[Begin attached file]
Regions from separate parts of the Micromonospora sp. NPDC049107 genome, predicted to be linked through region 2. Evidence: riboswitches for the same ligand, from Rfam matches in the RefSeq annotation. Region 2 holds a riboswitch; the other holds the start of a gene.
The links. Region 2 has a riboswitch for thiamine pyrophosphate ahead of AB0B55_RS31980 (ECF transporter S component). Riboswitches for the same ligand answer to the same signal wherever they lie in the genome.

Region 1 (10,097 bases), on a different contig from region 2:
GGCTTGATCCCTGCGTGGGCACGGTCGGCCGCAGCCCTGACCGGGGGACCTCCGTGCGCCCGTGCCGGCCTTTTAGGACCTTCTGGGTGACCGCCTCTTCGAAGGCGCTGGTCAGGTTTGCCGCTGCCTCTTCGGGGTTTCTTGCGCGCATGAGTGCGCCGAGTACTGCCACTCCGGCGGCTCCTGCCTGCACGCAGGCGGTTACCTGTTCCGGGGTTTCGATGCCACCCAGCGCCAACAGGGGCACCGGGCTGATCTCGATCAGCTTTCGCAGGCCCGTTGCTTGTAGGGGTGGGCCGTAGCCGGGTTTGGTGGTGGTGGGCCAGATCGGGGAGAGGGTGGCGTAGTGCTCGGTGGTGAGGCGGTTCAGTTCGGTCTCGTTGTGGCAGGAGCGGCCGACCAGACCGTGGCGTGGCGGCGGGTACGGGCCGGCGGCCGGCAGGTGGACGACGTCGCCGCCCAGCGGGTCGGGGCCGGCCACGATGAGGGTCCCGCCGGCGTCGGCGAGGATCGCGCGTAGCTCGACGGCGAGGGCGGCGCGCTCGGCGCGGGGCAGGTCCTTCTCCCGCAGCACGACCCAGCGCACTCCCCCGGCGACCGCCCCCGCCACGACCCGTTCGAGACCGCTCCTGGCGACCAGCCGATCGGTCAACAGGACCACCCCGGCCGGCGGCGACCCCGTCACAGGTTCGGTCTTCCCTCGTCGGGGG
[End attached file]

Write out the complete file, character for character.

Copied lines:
Regions from separate parts of the Micromonospora sp. NPDC049107 genome, predicted to be linked through region 2. Evidence: riboswitches for the same ligand, from Rfam matches in the RefSeq annotation. Region 2 holds a riboswitch; the other holds the start of a gene.
The links. Region 2 has a riboswitch for thiamine pyrophosphate ahead of AB0B55_RS31980 (ECF transporter S component). Riboswitches for the same ligand answer to the same signal wherever they lie in the genome.

Region 1 (10,097 bases), on a different contig from region 2:
GGCTTGATCCCTGCGTGGGCACGGTCGGCCGCAGCCCTGACCGGGGGACCTCCGTGCGCCCGTGCCGGCCTTTTAGGACCTTCTGGGTGACCGCCTCTTCGAAGGCGCTGGTCAGGTTTGCCGCTGCCTCTTCGGGGTTTCTTGCGCGCATGAGTGCGCCGAGTACTGCCACTCCGGCGGCTCCTGCCTGCACGCAGGCGGTTACCTGTTCCGGGGTTTCGATGCCACCCAGCGCCAACAGGGGCACCGGGCTGATCTCGATCAGCTTTCGCAGGCCCGTTGCTTGTAGGGGTGGGCCGTAGCCGGGTTTGGTGGTGGTGGGCCAGATCGGGGAGAGGGTGGCGTAGTGCTCGGTGGTGAGGCGGTTCAGTTCGGTCTCGTTGTGGCAGGAGCGGCCGACCAGACCGTGGCGTGGCGGCGGGTACGGGCCGGCGGCCGGCAGGTGGACGACGTCGCCGCCCAGCGGGTCGGGGCCGGCCACGATGAGGGTCCCGCCGGCGTCGGCGAGGATCGCGCGTAGCTCGACGGCGAGGGCGGCGCGCTCGGCGCGGGGCAGGTCCTTCTCCCGCAGCACGACCCAGCGCACTCCCCCGGCGACCGCCCCCGCCACGACCCGTTCGAGACCGCTCCTGGCGACCAGCCGATCGGTCAACAGGACCACCCCGGCCGGCGGCGACCCCGTCACAGGTTCGGTCTTCCCTCGTCGGGGG